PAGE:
This company isn't selling just technology... its the e-marketplace itself not just the concept
You would think that a B2B e-marketplace company would be extremely techno-centric, touting the latest wares and techno-features, but not so with FreeMarkets Inc.. At a press meet, R. Talley Goodson, vice president and general manager, Asia, of Freemarkets insisted, "there is more to delivering an e-marketplace than the technology."
Indeed, that had seemed the case with this US e-marketplace giant. Through a 45 min or so of presentation, the media was drenched with information about the procurement process, much of it seemed like how a conventional company would go about their business.
That, perhaps, is the strongest selling point for FreeMarkets, its ability to work at a level that is compatible with how its customers conduct business outside of the internet.
This may not be such a surprise, really, coming from FreeMarkets which was formed in 1995, when internet was just taking its first steps. The concept of conducting auction online then was between being radical and somewhere out over the edge, and brick-and-mortar was still pretty much the business of the day. FreeMarkets has not lost the aura of conventional business, much to its advantage.
Founded in 1995 by Glen Meakem, a procurement executive just resigned from GE because the appliance giant balked at the idea of starting a full-fledged on-line auction business in the company, it has since grown into a major B2B marketplace company boasting knowledge of more than 150 000 suppliers and 5600 active participants in its e-marketplaces.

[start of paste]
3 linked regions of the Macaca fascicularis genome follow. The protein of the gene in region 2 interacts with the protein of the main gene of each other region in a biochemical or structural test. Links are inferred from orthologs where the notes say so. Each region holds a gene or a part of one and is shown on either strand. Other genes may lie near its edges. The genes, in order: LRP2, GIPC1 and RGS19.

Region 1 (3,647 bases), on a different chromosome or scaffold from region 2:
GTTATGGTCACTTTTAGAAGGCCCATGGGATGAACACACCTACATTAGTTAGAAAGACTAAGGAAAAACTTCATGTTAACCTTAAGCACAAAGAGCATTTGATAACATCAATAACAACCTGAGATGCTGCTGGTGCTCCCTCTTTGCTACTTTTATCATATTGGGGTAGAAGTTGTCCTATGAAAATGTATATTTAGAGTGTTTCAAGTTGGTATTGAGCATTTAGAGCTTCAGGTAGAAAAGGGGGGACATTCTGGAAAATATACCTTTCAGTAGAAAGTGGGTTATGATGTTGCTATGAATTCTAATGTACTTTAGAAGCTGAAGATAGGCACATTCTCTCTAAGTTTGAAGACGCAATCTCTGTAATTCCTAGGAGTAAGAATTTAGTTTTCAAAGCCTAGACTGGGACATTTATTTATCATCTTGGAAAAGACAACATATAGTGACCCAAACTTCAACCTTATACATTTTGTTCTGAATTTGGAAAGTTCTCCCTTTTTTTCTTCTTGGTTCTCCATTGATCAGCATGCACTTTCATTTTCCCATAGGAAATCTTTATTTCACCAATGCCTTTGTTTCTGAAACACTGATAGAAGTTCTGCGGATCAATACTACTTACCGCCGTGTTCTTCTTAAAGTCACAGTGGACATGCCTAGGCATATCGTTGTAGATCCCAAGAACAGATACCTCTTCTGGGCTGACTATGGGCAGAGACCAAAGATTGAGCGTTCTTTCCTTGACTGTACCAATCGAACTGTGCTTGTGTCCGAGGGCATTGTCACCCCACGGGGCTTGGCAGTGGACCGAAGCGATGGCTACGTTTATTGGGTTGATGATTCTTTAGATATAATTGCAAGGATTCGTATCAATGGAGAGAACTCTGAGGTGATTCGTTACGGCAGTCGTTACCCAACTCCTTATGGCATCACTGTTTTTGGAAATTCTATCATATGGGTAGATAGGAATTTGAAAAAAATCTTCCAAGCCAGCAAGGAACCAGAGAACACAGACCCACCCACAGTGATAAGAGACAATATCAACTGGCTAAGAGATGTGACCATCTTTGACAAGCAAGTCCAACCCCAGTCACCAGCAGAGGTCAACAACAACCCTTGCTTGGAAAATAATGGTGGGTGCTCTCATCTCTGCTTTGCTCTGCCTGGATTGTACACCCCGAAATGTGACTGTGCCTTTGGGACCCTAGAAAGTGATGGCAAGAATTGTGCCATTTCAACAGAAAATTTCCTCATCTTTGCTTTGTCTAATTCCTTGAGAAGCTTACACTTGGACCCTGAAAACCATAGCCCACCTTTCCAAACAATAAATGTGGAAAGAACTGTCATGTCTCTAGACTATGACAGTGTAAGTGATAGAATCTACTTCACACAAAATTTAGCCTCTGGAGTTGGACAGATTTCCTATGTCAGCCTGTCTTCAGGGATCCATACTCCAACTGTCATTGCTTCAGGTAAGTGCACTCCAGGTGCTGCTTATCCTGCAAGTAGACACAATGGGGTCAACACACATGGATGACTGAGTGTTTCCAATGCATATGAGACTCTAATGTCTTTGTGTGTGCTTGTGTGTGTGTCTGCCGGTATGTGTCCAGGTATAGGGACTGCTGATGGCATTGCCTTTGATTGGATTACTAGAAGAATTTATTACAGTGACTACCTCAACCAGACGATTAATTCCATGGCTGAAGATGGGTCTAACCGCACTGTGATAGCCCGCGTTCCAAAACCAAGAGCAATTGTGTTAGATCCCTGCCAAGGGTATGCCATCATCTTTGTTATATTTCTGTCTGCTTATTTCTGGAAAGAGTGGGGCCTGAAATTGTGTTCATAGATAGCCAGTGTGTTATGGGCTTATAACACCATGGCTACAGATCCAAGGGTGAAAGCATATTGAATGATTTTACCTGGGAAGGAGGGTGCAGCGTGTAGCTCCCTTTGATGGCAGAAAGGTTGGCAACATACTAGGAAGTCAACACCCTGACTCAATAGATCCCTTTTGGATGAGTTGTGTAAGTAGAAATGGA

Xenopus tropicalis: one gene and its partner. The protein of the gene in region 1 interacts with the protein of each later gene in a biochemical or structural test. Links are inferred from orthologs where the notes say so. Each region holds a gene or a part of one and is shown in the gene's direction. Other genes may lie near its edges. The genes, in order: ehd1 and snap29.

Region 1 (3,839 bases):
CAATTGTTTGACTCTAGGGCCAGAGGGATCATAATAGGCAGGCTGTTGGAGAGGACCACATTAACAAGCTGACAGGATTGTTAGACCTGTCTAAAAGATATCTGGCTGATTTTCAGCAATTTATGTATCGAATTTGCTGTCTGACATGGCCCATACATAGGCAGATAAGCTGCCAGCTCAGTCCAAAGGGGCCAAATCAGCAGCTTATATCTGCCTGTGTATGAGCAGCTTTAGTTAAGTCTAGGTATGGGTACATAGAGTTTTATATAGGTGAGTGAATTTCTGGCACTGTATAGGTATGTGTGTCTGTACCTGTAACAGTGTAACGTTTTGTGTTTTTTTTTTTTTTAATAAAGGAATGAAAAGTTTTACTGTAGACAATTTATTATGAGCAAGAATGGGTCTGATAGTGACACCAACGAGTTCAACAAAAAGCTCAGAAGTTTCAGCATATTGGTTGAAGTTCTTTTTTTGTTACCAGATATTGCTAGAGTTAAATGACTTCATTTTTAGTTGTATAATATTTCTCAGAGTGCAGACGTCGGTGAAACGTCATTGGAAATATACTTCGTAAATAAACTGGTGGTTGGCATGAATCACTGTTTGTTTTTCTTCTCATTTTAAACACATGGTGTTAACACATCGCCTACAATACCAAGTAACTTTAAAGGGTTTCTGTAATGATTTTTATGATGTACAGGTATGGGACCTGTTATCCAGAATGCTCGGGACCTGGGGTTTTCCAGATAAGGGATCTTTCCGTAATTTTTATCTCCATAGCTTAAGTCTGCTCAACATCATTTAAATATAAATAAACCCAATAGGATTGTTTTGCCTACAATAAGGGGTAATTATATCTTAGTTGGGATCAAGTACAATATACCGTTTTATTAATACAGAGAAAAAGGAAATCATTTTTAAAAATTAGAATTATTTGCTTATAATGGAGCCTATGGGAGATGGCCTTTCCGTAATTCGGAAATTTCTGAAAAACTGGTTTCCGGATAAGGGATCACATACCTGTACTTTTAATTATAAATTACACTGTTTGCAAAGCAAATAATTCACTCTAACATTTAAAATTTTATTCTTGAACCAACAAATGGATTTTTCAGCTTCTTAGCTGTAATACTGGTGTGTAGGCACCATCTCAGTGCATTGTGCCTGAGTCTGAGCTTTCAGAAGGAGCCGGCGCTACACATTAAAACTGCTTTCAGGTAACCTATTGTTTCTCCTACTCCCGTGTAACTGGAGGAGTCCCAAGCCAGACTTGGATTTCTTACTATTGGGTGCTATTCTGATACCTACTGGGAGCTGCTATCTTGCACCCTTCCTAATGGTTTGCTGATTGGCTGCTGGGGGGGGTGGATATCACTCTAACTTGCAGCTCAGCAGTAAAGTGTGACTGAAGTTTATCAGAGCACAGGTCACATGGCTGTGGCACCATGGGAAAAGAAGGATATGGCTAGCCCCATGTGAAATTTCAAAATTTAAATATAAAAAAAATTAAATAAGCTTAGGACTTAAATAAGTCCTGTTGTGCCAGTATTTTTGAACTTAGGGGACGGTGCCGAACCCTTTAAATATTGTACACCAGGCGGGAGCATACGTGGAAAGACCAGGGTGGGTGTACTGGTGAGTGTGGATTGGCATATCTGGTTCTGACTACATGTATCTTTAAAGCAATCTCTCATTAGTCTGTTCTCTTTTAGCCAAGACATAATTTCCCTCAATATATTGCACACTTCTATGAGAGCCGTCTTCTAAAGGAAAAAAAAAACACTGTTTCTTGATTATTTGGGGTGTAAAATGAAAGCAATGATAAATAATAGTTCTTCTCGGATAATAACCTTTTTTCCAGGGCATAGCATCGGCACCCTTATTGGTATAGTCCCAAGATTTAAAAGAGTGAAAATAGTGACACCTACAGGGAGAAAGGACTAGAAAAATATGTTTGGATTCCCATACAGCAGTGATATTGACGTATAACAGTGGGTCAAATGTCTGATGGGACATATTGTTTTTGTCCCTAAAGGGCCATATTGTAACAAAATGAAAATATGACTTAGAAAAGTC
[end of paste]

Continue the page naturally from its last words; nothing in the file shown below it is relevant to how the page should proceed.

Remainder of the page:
Earlier this year, FreeMarkets launched its operation in Asia, setting up offices in Singapore and Hong Kong. By August, a three year agreement with Singapore Technologies Engineering (STE) was signed.
This was the first media event of its kind that the company has organized to formally introduce itself to local media.
From the briefing, it is clear that Freemarkets' collaboration with its clients begins in the earliest stages, helping buyers to identify the basics of a market, such as items to bid on and how the bid is going to be conducted.
The collaboration continues well into the process of sourcing for and checking of suppliers who will participate in the auction, to after bid data collection and evaluation.
Thus far, Freemarkets has sought only MNC buyers. The list includes Owens Corning, Bayer, John Deere, Quaker Oats, and now, STE.
The clients are big, understandably, as FreeMarkets charges a subscription fee of US$3 - 4 million a year for its
services. Not a price tag that most MNC's will be able to afford. The upside is that at such a price, the e-marketplace
company is offering what seems to be a rather complete procurement process.